Eye Sight : Eye Movement Therapy Helps Victims of Traumatic Events

Ed Stannard, New Haven Register, Conn.

Among mental health experts volunteering their services in Newtown is a group with a particular therapeutic approach that organizes to help in emergencies.

Coordinated by the Eye Movement Desensitization and Reprocessing Humanitarian Assistance Program (EMDR-HAP), based in Hamden, therapists certified in EMDR mobilize to assist during traumatic events.

Through EMDR, the patient is taught to track the therapist's moving fingers (or something like a light bar) back and forth with the eyes. The approach is designed to help the brain process traumatic events in a more normal way, so that the event does not become emotional dynamite, waiting to devastate the victim over and over.

Think of it this way: A traumatic event, from a car accident to the shootings in Sandy Hook, will lodge in the right side of the brain, which regulates emotion and memory. EMDR, perhaps like rapid eye movement during sleep, helps the left side, which processes the event, integrate it into the other more rational parts of the brain, so that it loses some of its emotional power. This allows patients to remind themselves that they can cope, that they have positive memories as well, that they can go on living without being engulfed by the trauma, the experts said.

Karen Alter-Reid of the Fairfield Traumatic Recovery Network said EMDR "helps by activating the brain's natural healing mechanisms to process traumatic memories that have been left undigested. It does that by accessing dysfunctionally stored memory and then, (by) adding bilateral stimulation in a prescribed way," the brain is able to integrate the traumatic memory into its normal functioning abilities.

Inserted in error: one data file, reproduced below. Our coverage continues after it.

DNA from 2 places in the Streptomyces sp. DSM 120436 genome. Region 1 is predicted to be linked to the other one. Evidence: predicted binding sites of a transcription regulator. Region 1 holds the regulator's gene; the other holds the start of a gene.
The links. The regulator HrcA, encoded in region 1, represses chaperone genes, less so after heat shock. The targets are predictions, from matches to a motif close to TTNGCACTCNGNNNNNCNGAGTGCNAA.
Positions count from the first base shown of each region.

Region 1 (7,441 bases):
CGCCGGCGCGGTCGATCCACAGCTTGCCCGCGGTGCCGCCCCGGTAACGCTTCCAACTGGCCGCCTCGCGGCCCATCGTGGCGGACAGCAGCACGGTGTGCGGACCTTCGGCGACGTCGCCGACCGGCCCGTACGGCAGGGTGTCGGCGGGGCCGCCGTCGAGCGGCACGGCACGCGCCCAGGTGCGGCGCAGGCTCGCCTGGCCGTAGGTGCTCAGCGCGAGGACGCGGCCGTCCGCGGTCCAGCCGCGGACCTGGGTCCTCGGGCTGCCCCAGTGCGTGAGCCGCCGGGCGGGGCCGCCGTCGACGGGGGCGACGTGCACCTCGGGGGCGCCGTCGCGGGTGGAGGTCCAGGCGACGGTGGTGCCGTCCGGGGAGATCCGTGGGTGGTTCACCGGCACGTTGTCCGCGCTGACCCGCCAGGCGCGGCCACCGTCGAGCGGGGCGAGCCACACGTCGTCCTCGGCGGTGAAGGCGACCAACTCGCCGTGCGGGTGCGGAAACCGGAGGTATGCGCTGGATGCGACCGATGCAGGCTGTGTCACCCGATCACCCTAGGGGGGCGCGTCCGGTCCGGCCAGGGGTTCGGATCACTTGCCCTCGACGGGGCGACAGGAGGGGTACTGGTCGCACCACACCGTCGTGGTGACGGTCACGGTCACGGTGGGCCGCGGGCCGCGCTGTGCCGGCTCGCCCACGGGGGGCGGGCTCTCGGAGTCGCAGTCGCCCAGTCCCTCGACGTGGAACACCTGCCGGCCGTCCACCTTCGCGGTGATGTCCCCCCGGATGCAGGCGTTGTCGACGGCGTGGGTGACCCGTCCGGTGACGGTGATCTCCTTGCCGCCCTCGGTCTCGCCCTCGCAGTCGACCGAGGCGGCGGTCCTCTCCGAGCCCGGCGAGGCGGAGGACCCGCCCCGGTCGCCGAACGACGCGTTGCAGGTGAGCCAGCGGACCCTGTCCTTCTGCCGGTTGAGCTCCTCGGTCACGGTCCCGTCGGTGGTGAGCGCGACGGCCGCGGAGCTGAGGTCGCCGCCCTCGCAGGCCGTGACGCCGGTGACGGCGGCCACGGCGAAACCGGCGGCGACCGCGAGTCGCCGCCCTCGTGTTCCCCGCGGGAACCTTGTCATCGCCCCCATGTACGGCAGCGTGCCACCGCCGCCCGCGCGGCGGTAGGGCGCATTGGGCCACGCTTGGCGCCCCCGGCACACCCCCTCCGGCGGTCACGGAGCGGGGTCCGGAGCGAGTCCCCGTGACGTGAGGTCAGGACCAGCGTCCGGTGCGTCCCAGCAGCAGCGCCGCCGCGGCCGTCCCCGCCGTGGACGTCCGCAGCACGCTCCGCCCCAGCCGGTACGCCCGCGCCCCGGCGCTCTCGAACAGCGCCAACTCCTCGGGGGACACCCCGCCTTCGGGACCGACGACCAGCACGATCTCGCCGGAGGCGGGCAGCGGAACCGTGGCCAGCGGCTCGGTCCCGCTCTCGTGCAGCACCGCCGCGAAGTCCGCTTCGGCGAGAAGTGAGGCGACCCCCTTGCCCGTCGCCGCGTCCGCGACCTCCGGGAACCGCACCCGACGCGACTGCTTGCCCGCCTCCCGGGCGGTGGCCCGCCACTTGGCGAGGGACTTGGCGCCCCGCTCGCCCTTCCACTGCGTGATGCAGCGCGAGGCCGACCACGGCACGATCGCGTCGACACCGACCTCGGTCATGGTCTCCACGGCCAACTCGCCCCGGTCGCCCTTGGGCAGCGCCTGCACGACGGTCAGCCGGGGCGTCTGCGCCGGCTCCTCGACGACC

"The cross-talking of information in the brain helps the person bring the traumatic experience to its most adaptive resolution," she said. "It's the person's own brain that is doing the healing" by restoring the connections between its different sections.

This can be seen by scans that show different areas lighting up before and after EMDR.

EMDR is not just about eye movement. There are several aspects to the series of sessions which involve, among other things, establishing positive memories on which to rely. During the eye-tracking phase, the patient focuses on an image of the traumatic event, remembering feelings and sounds. After each interval of eye movements, the patient is asked if there is a lessening in the intensity of the memory.

"Through that process the memories start to shift," said Donald deGraffenreid of New Haven, a certified EMDR therapist, who said he believes the success rate is as high as 90 percent.

Colleen, 48, is a Fairfield resident who was raped in college and said she didn't really find relief from her hypersensitivity and other symptoms until she added EMDR to her talk therapy. "I was always looking over my shoulder and things like that," she said.

When she first heard of EMDR, "it kind of sounded like foo-foo therapy to me, but I thought I'd try it," Colleen said.

She spent five months working with deGraffenreid, using a light bar "because I tended to need longer set" than are practical with the therapist's waving his fingers.

Each time, deGraffenreid would check in with how severe her symptoms were, which in itself was helpful, Colleen said. "Over time, you're able to realize that things change, but you're more aware because someone's asking you."